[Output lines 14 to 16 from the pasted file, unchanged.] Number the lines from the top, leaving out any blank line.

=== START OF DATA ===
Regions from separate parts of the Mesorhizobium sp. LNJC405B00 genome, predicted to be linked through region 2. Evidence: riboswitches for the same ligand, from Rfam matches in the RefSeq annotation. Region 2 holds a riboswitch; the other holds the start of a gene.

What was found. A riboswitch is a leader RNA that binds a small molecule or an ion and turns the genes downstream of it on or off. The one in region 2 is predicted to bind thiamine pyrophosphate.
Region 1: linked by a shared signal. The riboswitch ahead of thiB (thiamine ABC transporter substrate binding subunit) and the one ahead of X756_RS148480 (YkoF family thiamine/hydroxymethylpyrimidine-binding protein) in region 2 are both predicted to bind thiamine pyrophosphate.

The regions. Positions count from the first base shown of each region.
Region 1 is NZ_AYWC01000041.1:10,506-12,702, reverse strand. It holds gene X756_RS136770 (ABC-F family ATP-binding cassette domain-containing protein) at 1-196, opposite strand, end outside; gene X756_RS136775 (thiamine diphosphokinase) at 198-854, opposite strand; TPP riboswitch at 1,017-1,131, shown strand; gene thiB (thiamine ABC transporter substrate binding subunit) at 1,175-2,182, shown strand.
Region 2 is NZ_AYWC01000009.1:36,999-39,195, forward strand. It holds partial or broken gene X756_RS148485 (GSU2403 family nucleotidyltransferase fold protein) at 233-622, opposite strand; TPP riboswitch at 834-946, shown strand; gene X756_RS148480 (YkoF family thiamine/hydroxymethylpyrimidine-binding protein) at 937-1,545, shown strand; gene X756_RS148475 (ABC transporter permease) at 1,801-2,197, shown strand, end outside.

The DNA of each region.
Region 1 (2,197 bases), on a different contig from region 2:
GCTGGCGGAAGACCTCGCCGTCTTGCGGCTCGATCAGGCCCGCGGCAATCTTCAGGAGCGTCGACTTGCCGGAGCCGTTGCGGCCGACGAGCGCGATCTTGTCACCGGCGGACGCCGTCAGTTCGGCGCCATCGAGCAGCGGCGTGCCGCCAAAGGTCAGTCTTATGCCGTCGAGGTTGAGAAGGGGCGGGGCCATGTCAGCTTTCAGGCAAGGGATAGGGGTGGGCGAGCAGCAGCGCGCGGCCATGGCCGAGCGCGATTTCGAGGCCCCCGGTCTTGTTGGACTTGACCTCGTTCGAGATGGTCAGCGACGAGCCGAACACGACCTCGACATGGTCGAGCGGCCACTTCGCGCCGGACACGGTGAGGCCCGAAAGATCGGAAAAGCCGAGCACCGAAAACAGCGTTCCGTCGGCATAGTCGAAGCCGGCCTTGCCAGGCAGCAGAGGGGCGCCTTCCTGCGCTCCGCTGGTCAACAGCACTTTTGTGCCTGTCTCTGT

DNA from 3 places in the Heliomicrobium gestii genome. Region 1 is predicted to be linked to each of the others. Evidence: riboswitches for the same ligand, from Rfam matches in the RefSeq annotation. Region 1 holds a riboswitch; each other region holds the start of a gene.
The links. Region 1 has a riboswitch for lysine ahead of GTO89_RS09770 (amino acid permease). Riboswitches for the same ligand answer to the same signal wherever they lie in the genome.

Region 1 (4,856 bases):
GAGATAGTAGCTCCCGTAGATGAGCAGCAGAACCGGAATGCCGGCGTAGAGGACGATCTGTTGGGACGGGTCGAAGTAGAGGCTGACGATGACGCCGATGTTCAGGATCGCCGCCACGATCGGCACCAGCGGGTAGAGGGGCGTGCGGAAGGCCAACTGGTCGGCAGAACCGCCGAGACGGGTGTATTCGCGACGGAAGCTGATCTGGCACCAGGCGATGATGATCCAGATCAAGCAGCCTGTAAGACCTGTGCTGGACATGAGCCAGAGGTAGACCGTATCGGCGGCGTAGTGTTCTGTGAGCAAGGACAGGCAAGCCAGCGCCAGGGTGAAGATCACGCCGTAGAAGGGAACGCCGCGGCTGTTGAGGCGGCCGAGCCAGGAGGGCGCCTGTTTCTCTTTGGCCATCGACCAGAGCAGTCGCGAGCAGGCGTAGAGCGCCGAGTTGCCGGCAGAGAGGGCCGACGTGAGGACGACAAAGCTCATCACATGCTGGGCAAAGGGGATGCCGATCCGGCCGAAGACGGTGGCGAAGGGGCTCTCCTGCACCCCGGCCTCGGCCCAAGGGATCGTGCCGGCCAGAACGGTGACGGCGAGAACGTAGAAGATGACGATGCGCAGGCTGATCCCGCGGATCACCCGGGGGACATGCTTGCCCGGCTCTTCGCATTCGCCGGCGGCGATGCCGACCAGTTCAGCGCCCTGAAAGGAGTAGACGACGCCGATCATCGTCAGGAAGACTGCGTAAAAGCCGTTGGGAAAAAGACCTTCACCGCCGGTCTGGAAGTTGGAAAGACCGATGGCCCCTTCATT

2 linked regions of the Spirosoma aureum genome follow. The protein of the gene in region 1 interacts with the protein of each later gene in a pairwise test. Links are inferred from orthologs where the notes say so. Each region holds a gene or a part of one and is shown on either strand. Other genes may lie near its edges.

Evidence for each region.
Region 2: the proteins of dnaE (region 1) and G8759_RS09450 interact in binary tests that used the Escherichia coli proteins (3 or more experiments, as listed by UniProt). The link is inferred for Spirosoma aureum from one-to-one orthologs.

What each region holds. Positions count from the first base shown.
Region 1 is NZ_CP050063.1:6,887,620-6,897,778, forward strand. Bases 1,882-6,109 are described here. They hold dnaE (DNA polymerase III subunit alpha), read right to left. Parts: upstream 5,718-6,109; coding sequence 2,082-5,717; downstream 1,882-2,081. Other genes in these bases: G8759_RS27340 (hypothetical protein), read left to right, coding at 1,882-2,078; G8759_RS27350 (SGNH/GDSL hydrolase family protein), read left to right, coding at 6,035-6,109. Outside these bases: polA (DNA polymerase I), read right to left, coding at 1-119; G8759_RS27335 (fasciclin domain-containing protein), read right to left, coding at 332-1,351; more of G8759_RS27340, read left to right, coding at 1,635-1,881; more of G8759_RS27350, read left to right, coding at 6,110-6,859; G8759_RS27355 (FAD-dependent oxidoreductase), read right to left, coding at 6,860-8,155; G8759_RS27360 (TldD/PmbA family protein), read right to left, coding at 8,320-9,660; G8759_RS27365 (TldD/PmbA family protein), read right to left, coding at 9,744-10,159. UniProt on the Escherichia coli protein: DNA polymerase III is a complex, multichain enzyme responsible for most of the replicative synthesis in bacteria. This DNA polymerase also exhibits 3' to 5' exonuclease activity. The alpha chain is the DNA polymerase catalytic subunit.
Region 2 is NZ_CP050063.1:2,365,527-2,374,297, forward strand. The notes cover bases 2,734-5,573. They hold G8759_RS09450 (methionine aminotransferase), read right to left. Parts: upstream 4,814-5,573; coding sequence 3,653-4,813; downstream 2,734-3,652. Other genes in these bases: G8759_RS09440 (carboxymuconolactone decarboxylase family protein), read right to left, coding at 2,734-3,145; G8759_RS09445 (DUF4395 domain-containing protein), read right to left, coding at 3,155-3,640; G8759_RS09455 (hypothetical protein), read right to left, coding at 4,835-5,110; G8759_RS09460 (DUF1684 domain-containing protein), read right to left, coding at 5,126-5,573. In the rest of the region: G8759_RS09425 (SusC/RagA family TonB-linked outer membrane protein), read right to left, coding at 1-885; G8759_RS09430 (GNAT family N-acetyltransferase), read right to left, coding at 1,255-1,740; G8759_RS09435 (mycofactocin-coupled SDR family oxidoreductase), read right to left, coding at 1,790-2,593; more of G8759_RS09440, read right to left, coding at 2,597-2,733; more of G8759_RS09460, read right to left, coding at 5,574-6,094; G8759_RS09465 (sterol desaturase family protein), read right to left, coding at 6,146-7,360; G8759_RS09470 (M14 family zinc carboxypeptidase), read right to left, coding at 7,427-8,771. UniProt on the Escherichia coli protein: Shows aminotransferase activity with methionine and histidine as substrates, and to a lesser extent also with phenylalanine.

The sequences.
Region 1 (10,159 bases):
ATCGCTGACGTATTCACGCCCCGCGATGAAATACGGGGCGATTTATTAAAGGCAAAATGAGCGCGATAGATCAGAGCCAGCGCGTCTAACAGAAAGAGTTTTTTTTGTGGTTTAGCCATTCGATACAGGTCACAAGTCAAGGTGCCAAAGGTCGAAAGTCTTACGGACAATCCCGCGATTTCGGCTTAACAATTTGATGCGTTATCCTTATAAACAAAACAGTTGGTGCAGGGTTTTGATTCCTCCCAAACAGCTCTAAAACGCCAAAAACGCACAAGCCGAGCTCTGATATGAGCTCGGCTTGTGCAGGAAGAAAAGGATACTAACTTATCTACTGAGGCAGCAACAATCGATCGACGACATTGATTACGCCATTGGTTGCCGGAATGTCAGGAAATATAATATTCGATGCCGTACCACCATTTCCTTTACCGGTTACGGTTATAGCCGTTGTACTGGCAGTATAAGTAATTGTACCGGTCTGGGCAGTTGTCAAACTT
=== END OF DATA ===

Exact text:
2 linked regions of the Spirosoma aureum genome follow. The protein of the gene in region 1 interacts with the protein of each later gene in a pairwise test. Links are inferred from orthologs where the notes say so. Each region holds a gene or a part of one and is shown on either strand. Other genes may lie near its edges.

Evidence for each region.
Region 2: the proteins of dnaE (region 1) and G8759_RS09450 interact in binary tests that used the Escherichia coli proteins (3 or more experiments, as listed by UniProt). The link is inferred for Spirosoma aureum from one-to-one orthologs.